Less well observed was the alliance of Heitmeier's friend in the House, Rep. Francis Thompson, in every corresponding parliamentary maneuver to kill the single board. The North Louisiana legislator had seemingly little to gain from the change in Levee construction oversight.

However, Thompson was almost as vigilant as Heitmeier at times. Insiders, who asked not to be named, tell Bayoubuzz.com that the reason was simple. They say the North Louisianan owed the West Bank Orleanian for the latter's aid in building artificial lakes across rural Louisiana

Alliance alleges wrongdoing

Members say politics play role in proposed Allen Parish reservoir project

BY ELONA WESTON AMERICAN PRESS

MITTIE — The Community Preservation Alliance says it been playing "connect-the-dots" for months in its investigating sweetheart deals designed to benefit a group of the state’s most politically connected.

"We are the ones that will ultimately foot the bill for this. This is not just a local issue," said alliance member George Perkins. "I think we have ample documentation to raise some questions."

Among those politically connected that the alliance alleges of wrongdoing are Michael L. Thompson, a consultant for the proposed Allen Parish reservoir; and his legislator brother, state Rep. Francis Thompson, D-Delhi.

In 1990, state Rep. Thompson pushed for legislation to create the Poverty Point Reservoir District. In 1992, his brother was hired as consultant on the project, which was estimated to have cost $27 million, though that sum is being disputed by those who opposed the reservoir.

Michael Thompson, who owns an administrative governmental consulting firm in Delhi, has worked with several reservoir projects across the state other than Poverty Point. The other reservoir projects include Caldwell and Washington parishes.

Thompson denies using his brother’s political connections to benefit his lake projects. He said he was sought out to help develop reservoirs due to his experience.

"I was asked by the Police Jury and elected officials to come to Allen to do the lake because I had experience at it,’’ Thompson said last week. ‘‘They came to me for the same reasons the rest of them do — because of the experience.’’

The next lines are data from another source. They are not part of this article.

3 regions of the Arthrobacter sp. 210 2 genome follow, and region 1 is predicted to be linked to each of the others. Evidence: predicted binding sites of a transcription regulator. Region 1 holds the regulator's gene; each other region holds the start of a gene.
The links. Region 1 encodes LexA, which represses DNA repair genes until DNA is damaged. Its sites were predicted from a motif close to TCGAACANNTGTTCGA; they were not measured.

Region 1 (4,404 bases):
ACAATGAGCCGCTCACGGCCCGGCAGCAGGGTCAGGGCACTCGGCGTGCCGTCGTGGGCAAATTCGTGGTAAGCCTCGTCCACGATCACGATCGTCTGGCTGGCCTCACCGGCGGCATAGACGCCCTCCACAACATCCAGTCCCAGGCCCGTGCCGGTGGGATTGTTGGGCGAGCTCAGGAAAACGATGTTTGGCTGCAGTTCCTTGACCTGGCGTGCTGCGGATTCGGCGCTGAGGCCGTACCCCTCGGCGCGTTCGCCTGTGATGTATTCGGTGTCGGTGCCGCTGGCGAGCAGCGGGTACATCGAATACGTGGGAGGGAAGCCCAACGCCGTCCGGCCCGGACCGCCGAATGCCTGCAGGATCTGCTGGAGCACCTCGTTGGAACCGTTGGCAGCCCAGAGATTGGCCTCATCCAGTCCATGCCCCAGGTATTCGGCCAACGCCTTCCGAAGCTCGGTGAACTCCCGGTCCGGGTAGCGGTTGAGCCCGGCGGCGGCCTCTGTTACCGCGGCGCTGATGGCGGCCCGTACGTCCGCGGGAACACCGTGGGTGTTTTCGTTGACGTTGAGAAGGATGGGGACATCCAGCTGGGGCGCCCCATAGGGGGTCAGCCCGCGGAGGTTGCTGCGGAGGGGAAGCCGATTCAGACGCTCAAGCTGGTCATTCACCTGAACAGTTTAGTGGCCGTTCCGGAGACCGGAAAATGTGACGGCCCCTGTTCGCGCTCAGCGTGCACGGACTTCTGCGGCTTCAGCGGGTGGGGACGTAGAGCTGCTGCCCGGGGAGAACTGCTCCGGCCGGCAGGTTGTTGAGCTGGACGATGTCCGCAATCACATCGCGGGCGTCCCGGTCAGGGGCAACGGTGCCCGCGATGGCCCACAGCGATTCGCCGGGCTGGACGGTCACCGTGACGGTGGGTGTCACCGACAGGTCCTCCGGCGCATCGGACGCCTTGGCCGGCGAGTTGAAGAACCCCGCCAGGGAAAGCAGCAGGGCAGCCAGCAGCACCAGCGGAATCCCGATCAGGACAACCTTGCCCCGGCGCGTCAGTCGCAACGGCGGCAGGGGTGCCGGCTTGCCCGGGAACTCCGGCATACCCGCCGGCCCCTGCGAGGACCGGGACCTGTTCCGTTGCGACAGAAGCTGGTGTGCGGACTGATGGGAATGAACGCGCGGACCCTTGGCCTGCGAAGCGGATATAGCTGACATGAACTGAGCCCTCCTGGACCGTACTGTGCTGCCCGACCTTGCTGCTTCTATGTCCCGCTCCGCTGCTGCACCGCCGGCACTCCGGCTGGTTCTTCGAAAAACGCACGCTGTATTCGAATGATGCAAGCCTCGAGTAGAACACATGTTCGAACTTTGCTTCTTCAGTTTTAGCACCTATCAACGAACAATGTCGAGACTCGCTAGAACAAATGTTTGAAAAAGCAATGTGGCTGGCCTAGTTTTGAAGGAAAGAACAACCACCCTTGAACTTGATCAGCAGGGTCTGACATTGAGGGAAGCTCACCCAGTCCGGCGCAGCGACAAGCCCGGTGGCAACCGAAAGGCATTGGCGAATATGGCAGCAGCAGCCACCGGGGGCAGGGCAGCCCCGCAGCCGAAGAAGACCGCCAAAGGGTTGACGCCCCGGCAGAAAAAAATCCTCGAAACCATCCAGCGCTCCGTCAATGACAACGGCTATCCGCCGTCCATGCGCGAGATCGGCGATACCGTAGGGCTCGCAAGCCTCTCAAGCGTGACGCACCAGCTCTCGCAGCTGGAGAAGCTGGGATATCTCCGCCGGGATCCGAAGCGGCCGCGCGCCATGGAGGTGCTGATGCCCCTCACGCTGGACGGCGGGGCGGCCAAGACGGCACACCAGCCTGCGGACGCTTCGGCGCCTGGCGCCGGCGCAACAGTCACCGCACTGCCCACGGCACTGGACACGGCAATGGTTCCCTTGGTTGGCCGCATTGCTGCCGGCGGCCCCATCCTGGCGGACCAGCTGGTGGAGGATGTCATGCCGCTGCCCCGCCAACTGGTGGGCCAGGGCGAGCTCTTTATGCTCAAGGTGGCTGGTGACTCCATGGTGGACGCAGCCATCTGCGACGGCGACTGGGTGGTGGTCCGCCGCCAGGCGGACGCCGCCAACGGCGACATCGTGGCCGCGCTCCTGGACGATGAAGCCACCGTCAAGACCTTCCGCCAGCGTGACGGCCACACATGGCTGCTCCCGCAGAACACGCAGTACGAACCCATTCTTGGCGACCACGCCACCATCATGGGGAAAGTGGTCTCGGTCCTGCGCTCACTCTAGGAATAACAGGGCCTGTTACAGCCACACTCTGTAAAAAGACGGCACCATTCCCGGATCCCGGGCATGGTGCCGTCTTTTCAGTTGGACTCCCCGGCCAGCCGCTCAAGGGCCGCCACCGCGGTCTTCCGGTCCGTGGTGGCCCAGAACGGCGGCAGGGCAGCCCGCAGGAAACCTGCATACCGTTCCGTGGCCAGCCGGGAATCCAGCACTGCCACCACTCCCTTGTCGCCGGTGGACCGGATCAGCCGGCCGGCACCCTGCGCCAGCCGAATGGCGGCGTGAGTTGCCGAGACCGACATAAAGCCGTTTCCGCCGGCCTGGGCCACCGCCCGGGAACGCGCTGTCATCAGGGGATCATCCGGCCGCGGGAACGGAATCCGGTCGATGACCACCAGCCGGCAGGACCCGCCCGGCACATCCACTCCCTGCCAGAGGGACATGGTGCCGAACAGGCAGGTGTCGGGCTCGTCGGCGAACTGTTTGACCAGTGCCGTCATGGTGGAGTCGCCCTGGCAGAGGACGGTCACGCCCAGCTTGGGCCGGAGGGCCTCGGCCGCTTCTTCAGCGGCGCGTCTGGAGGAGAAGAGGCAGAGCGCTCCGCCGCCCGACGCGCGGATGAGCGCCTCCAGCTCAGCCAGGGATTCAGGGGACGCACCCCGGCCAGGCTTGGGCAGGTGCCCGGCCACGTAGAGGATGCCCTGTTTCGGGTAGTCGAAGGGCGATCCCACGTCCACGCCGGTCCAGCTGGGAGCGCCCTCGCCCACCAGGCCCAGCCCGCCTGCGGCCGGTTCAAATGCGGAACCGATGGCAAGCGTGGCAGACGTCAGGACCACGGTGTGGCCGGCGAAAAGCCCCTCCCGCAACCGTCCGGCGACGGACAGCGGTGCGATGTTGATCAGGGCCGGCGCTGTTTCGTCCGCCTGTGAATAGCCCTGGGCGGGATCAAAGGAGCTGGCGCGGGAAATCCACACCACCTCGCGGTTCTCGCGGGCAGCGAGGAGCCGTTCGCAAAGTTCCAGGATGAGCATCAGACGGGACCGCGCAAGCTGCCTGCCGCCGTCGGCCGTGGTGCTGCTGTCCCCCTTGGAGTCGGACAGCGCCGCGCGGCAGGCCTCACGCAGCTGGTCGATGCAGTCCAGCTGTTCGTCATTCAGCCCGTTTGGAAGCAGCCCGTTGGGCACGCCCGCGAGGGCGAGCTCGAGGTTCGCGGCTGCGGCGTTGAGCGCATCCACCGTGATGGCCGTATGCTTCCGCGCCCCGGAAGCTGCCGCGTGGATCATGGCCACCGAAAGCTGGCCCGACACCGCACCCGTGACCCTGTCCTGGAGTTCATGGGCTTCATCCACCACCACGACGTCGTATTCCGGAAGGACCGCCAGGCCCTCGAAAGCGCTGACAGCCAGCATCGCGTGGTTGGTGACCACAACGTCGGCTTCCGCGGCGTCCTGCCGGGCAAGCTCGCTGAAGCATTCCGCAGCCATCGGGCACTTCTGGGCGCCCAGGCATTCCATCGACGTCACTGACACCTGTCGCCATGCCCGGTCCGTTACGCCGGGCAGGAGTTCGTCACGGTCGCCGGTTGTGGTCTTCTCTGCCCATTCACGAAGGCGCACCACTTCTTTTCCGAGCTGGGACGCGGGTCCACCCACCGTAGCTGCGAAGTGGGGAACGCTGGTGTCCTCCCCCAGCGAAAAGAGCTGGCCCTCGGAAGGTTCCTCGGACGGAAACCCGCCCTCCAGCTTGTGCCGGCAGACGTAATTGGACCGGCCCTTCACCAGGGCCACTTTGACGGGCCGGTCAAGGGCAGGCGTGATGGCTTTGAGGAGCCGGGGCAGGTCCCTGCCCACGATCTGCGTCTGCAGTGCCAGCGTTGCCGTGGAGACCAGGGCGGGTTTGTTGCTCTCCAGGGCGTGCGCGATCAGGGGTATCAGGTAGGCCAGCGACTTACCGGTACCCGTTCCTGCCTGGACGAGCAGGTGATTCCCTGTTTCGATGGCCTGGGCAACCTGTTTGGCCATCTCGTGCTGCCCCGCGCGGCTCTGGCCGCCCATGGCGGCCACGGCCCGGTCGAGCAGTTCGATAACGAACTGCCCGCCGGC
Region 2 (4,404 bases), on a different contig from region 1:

Alliance members’ allegations aren’t new to Thompson, however. He’s been reading the claims on newspaper message boards posted by individuals who also allege wrongdoing, he said.

‘‘I’m not the issue, the issue is where the project goes,’’ Thompson said. ‘‘Hopefully, we will select a site that’s good for everybody in the parish."

Alliance members believe the reservoir is benefiting Thompson and Terry Denmon, project engineer.

The Allen Parish Reservoir Commission is obligated to pay Denmon $794,035 for engineering, auditing, administrative consulting and technical assistance related to professional services.

The commission also agreed to pay Thompson $75,000 a year for his services. He’ll be paid for the duration of the Allen project, along with others he’s helping develop.

Alliance members believe the money can be better spent in a state that finishes last in everything but political corruption.

"I can’t understand why the government would commit millions of dollars to this issue when those millions of dollars could be better spent," said alliance president Charles Horton.

"You give this parish the money you’ve committed to Thompson and Denmon this last year and let us solve some of the problems that face us today."

Alliance members also question conflicts of interest with Denmon and Rep. Thompson.

Both serve on the Aquaculture Advisory Council of Louisiana, and Denmon sits on the Wildlife and Fisheries Commission for the state.

Denmon’s position on the commission is worrisome to the alliance because that panel would have an influence if Ten and Six Mile creeks are removed from the scenic river system to accommodate the proposed lake.

"I am amazed that the governor would have a commissioner who directly impacts this," Horton said. "Denmon can’t tell me he’s never talked about his projects to other commissioners. That would be a question I would pose to the legislative auditor."

Besides the Allen project, Denmon and Michael Thompson work together on lake projects.

The two were also co-owners of Bayou Cajun Foods in 1994, according to records obtained through the Louisiana Secretary of State’s Office.